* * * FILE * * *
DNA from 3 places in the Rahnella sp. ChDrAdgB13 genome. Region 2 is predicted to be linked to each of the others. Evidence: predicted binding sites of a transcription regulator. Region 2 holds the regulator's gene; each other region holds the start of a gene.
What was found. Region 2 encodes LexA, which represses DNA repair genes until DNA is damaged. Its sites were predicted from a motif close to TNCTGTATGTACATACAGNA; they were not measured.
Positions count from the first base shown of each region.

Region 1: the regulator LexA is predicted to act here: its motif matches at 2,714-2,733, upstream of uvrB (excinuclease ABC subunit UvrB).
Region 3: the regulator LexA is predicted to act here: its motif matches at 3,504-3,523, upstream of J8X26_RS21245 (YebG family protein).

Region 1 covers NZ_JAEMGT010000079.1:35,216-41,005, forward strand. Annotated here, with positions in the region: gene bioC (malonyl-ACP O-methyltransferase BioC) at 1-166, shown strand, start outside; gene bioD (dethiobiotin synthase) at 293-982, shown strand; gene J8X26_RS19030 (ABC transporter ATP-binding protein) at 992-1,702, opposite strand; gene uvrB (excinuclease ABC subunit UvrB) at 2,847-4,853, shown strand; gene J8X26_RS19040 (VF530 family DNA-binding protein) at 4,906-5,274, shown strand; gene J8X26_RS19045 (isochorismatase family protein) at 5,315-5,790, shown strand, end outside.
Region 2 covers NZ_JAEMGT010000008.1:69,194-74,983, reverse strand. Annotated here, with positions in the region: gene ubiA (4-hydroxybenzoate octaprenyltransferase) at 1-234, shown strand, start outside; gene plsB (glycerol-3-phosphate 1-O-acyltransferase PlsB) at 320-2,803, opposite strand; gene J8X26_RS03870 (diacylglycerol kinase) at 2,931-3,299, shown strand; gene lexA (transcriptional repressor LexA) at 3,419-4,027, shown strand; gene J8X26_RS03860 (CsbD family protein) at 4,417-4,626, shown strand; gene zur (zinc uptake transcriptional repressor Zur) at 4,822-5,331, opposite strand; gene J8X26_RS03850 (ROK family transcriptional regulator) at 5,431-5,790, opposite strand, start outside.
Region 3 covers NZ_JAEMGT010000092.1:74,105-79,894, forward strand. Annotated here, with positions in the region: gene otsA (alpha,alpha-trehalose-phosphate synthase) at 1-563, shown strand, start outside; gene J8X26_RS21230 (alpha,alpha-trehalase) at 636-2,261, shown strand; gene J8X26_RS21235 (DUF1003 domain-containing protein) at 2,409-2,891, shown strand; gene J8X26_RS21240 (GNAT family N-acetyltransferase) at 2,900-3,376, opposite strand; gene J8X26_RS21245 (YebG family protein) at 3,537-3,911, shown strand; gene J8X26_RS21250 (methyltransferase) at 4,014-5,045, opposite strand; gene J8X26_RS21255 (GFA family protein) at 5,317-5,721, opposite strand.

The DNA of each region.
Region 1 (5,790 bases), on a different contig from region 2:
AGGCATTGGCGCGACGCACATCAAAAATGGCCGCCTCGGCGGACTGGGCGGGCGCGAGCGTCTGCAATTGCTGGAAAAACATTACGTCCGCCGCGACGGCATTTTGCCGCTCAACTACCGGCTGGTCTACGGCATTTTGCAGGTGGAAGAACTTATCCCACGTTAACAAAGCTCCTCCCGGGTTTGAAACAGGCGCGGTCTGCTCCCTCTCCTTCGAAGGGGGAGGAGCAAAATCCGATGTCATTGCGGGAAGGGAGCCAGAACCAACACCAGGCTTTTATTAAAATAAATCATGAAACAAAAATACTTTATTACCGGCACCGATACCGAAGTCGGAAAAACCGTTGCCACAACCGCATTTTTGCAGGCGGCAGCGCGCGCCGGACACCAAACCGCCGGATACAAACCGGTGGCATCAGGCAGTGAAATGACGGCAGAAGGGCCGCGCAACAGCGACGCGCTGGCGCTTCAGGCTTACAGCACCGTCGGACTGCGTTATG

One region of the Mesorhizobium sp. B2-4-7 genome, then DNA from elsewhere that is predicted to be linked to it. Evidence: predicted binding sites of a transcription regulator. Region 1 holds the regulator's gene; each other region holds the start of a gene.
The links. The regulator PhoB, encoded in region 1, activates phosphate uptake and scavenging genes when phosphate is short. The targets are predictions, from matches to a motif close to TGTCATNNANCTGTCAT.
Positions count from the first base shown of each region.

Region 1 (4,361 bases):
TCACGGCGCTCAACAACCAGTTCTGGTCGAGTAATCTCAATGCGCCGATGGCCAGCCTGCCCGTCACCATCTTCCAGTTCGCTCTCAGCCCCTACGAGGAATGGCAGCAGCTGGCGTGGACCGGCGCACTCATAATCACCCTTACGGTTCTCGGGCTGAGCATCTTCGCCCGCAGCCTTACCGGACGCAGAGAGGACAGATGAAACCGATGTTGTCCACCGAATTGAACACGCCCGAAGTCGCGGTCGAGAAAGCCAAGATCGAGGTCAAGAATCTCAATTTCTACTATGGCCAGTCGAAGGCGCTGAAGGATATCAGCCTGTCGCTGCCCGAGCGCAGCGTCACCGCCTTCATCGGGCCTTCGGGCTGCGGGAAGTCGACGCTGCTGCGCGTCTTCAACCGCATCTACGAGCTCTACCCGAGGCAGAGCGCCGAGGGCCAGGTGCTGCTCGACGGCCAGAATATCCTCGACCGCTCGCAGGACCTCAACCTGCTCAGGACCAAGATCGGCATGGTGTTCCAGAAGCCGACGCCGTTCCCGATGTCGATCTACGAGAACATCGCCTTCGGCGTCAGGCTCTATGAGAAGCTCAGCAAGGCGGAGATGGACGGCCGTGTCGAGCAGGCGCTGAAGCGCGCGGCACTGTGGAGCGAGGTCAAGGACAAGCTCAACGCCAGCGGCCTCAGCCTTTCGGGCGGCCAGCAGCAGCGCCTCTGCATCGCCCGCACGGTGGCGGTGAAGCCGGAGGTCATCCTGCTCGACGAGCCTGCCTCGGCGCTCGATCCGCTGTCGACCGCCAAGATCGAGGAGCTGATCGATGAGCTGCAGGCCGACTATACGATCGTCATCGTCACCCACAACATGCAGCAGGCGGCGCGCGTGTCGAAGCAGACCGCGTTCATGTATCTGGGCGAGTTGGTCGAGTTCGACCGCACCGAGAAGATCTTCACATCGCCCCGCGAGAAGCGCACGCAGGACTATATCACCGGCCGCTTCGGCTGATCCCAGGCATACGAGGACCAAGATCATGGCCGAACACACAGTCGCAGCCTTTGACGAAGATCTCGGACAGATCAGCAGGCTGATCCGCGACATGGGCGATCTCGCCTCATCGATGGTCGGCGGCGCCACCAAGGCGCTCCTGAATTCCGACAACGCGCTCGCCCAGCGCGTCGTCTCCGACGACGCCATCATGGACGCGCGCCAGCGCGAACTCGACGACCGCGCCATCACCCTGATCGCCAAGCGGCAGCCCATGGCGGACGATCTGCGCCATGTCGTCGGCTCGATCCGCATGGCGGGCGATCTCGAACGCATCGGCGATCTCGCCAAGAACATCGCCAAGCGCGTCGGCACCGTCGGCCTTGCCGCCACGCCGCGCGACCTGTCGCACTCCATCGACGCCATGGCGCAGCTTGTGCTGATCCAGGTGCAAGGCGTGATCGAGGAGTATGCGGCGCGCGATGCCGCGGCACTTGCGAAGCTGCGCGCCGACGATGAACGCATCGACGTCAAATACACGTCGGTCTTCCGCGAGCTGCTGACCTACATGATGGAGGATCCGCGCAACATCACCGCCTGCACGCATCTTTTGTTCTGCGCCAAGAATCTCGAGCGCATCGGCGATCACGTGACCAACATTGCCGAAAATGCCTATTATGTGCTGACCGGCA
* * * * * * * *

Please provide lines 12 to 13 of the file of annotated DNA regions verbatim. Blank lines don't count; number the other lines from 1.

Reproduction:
One region of the Mesorhizobium sp. B2-4-7 genome, then DNA from elsewhere that is predicted to be linked to it. Evidence: predicted binding sites of a transcription regulator. Region 1 holds the regulator's gene; each other region holds the start of a gene.
The links. The regulator PhoB, encoded in region 1, activates phosphate uptake and scavenging genes when phosphate is short. The targets are predictions, from matches to a motif close to TGTCATNNANCTGTCAT.